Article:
Preston and his wife own a single-family home in Alamo Square, where they live with their two daughters, and which Zillow estimates to be worth about $2.5 million—roughly three times what they paid for it in 1999. In 2022 and 2023 financial disclosure statements, Preston listed ownership in four blue-chip tech companies, including Apple and Cisco Systems, of between $100,001 and $1 million each. Separately, a Goosby family trust owns several buildings in San Francisco, but since its membership is private, it is unclear whether Jenckyn Goosby receives a portion of any rental income.

Opponents have pointed to his in-laws’ trust as proof that Preston is a closet landlord, an accusation he denies, adding that he has been part of a tenant lawyers’ organization that explicitly forbids members from owning rental property.

“I've never been a landlord in my entire life,” he said. “I've never even represented a landlord.”

The only Democratic Socialist

In person, Preston is soft-spoken, with a tendency toward defensiveness. More than casting oratorical thunderbolts down from Marxist Mount Olympus, he waded into the minutiae of city policy while pausing to greet supporters who interrupted to say hello during a recent interview at a Peet’s near City Hall. 

Online, though, he has been belligerent toward constituents, with a tendency to assign blame for multifaceted issues on capitalism. He has been called a mansplainer. Shortly after Musk tweeted for his imprisonment, he left the platform altogether.

One’s opinion about Preston’s five years in office may be ascertained with a simple word-association exercise. If the term “socialism” evokes Copenhagen’s ample bike lanes and free health care in your mind, you probably like Dean Preston. If it suggests Caracas’ hyperinflation and breakdown of civil order, you’re maybe not such a fan.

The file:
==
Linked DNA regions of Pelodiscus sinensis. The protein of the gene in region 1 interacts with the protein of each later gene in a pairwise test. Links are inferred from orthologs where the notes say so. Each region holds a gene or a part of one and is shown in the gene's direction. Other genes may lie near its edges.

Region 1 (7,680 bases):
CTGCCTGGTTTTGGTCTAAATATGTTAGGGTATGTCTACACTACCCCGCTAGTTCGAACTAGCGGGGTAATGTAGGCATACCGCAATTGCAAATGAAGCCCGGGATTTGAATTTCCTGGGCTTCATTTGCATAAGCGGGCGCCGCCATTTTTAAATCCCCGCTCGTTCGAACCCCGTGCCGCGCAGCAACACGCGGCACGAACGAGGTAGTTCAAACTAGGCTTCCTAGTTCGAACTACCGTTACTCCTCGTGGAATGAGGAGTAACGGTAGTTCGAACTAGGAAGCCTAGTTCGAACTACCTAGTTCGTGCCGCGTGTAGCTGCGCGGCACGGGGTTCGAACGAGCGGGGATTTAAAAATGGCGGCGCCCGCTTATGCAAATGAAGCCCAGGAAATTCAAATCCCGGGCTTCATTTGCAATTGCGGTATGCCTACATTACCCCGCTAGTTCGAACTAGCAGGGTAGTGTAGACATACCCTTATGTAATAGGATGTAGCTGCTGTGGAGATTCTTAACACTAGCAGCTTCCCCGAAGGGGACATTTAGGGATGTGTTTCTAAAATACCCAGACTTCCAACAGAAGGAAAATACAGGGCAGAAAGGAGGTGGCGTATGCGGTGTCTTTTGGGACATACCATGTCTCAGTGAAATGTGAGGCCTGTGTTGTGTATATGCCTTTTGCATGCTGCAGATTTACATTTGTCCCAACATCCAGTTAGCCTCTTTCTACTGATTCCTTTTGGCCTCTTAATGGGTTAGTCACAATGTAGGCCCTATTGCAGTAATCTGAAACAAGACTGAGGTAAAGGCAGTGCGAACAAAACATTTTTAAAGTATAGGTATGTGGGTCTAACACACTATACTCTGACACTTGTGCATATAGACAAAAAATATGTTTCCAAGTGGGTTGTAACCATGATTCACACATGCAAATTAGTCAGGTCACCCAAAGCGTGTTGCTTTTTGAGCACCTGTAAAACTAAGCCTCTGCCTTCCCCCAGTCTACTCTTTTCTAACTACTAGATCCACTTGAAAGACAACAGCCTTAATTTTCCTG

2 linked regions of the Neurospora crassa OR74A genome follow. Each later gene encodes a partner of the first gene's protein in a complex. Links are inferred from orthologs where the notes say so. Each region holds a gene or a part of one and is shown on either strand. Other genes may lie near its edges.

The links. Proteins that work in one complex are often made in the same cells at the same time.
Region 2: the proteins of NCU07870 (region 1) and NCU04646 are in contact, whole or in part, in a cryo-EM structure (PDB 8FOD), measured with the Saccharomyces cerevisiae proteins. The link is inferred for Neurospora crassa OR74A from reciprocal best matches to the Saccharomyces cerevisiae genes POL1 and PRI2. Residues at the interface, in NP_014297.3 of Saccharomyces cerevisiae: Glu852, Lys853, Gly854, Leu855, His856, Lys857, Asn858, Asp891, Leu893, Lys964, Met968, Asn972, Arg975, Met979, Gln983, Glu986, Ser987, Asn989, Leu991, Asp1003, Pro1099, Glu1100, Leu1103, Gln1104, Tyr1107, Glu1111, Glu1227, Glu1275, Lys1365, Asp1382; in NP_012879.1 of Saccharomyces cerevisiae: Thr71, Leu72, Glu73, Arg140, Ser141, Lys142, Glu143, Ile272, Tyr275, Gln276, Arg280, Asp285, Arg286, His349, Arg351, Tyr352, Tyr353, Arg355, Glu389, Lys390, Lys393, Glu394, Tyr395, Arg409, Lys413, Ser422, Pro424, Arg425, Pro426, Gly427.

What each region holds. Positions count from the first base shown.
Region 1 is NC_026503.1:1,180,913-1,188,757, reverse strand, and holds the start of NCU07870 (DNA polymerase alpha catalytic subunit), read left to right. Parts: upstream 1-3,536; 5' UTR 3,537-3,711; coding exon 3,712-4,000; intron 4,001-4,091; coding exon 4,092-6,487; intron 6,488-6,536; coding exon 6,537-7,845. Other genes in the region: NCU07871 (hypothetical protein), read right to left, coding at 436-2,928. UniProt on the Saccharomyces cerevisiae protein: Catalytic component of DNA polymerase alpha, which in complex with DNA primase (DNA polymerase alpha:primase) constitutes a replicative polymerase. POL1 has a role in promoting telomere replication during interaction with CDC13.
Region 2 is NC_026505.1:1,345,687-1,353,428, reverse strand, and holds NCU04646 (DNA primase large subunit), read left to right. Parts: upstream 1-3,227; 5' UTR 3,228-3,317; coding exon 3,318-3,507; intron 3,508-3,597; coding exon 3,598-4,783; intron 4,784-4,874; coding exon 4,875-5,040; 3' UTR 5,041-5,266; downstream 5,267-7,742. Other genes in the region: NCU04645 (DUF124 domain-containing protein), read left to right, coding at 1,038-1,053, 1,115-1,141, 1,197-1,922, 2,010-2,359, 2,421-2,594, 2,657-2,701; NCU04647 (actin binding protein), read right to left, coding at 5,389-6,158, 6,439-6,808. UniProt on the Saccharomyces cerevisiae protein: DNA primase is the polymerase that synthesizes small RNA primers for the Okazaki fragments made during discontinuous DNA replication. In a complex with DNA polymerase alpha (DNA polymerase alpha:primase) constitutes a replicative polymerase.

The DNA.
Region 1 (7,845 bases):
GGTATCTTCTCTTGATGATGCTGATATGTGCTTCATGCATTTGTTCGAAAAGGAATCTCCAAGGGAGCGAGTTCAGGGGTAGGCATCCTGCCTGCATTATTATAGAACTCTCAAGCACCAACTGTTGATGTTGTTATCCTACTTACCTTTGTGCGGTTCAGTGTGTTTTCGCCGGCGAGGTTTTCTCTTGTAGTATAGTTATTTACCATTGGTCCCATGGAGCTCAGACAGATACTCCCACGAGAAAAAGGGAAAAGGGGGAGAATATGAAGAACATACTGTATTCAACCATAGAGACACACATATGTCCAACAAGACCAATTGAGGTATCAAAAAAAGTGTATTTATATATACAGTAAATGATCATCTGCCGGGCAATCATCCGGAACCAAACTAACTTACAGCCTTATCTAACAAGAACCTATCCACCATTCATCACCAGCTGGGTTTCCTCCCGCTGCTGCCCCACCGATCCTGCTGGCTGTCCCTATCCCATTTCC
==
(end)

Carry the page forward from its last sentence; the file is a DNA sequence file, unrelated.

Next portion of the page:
Perhaps more than his personality, it’s Preston’s affiliation with the 90,000-member strong Democratic Socialists of America that strongly colors opinions about him. To some, the organization’s anti-Zionist stance is disqualifying right out of the gate. To others, it’s a sign that a well-off Gen Xer grasps millennial and Gen Z anxieties about the future. Preston is undeterred.

Dean Preston stands in profile with his hands clasped. He is wearing a blue dress shit and gray jacket and standing in front of a younger Latinx person holding a protest sign.
Preston's affiliation with the Democratic Socialists of America has brought him both admiration and scrutiny. | Source: Camille Cohen/The Standard

“Obviously, the majority of people in my district did not think of this as a problem,” he said of his DSA affiliation. “Because I ran very clearly as a Democratic Socialist and was elected first time by a narrow margin, and then second time by a double-digit margin.”

“There's nothing offensive about being a Democratic Socialist,” said Peskin, the president of the Board of Supervisors. “Bernie Sanders was a viable candidate for president of the United States. Matter of fact, there's something kind of interesting about having that diverse voice on the board.”

By way of highlighting his opponents’ misplaced zeal, Preston points to one of his core achievements: the Covid-era eviction moratorium. Implemented on March 16, 2020, it was intended to remain in effect for as long as the Mayor’s Proclamation of Local Emergency was in place and, after Preston pushed for a 60-day extension, lasted through September 2023.

“I've been working for 20 years on tenants’ rights,” Preston said. “But if you had asked me five years ago whether I thought in my lifetime that we would see a time when evictions were effectively banned for a period of years, and we set up massive rent relief programs …?”